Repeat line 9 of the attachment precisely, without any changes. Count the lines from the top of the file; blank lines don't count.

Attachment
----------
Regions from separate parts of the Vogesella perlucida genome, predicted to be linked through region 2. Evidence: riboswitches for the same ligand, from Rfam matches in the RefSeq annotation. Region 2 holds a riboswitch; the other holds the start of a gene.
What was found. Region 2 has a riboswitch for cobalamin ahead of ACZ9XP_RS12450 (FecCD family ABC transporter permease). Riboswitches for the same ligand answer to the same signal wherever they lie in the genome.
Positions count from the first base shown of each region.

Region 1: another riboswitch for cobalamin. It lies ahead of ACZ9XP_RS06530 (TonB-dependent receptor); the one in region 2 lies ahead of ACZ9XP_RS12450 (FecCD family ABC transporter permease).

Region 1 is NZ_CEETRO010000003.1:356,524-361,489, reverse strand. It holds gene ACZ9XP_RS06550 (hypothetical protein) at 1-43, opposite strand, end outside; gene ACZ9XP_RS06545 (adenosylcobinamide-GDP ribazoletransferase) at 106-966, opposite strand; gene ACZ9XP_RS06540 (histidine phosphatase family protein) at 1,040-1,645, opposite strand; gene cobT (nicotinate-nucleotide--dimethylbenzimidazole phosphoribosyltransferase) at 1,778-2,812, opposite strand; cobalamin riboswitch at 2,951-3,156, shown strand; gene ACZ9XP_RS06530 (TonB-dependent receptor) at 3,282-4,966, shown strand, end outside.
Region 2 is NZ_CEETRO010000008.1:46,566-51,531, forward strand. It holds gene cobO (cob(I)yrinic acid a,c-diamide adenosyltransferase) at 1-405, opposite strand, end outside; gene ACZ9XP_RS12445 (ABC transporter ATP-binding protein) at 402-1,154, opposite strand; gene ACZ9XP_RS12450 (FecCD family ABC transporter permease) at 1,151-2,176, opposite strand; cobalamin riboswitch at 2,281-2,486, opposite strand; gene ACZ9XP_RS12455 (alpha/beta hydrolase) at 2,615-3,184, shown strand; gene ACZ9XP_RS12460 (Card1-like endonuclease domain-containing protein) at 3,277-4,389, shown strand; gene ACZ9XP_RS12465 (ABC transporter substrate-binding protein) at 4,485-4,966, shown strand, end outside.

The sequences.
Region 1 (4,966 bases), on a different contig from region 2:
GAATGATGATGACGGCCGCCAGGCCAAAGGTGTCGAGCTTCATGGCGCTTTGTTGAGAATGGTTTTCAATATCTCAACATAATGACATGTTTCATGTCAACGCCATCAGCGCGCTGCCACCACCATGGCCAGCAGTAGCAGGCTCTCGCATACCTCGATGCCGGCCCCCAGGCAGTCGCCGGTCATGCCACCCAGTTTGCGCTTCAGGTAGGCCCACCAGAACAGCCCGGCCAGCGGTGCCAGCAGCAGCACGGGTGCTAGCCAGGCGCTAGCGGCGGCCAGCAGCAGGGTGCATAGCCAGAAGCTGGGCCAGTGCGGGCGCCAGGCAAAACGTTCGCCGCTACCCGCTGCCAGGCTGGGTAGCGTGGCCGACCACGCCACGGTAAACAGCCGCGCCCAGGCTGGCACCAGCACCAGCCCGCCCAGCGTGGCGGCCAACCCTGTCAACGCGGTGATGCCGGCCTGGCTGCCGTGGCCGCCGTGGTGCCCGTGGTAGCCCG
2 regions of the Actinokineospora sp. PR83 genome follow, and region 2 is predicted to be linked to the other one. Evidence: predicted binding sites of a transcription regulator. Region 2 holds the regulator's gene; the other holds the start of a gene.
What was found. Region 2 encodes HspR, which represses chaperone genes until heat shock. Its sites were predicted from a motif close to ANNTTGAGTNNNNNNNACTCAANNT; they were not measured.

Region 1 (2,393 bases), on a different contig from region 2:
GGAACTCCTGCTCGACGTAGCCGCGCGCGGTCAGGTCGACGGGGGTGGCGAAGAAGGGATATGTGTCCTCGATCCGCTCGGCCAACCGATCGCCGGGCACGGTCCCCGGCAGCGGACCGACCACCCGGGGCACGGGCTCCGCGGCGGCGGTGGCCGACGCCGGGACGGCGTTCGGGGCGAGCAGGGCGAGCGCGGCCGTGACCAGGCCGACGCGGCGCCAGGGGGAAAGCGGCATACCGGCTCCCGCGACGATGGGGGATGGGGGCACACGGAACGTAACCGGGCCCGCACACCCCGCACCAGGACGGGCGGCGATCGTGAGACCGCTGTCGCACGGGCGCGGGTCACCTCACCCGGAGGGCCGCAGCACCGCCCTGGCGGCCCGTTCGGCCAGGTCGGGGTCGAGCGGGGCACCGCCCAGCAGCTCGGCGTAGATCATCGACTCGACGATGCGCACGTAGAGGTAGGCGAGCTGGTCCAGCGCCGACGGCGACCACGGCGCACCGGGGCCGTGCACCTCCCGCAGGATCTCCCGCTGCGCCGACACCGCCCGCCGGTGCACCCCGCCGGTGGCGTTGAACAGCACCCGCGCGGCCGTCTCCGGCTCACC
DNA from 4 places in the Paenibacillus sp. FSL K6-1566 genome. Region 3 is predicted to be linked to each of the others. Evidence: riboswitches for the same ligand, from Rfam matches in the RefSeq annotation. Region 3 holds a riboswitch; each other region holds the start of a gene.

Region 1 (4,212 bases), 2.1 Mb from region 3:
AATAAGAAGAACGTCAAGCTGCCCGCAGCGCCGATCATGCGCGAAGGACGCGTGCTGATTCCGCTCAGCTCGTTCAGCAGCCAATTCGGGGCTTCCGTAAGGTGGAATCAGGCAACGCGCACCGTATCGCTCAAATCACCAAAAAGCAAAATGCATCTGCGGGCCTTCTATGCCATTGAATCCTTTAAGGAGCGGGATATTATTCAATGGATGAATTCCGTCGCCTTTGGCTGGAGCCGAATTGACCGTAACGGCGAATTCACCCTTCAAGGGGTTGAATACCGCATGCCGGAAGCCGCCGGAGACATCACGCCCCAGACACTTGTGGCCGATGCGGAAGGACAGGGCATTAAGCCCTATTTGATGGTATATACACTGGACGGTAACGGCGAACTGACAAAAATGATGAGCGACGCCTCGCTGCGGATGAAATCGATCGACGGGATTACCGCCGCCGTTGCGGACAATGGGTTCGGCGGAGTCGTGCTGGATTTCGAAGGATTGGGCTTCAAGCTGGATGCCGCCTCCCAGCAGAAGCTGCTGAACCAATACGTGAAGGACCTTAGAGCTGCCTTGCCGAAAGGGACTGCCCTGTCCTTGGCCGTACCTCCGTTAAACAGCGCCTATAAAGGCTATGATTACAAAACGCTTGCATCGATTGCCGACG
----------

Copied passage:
GAATGATGATGACGGCCGCCAGGCCAAAGGTGTCGAGCTTCATGGCGCTTTGTTGAGAATGGTTTTCAATATCTCAACATAATGACATGTTTCATGTCAACGCCATCAGCGCGCTGCCACCACCATGGCCAGCAGTAGCAGGCTCTCGCATACCTCGATGCCGGCCCCCAGGCAGTCGCCGGTCATGCCACCCAGTTTGCGCTTCAGGTAGGCCCACCAGAACAGCCCGGCCAGCGGTGCCAGCAGCAGCACGGGTGCTAGCCAGGCGCTAGCGGCGGCCAGCAGCAGGGTGCATAGCCAGAAGCTGGGCCAGTGCGGGCGCCAGGCAAAACGTTCGCCGCTACCCGCTGCCAGGCTGGGTAGCGTGGCCGACCACGCCACGGTAAACAGCCGCGCCCAGGCTGGCACCAGCACCAGCCCGCCCAGCGTGGCGGCCAACCCTGTCAACGCGGTGATGCCGGCCTGGCTGCCGTGGCCGCCGTGGTGCCCGTGGTAGCCCG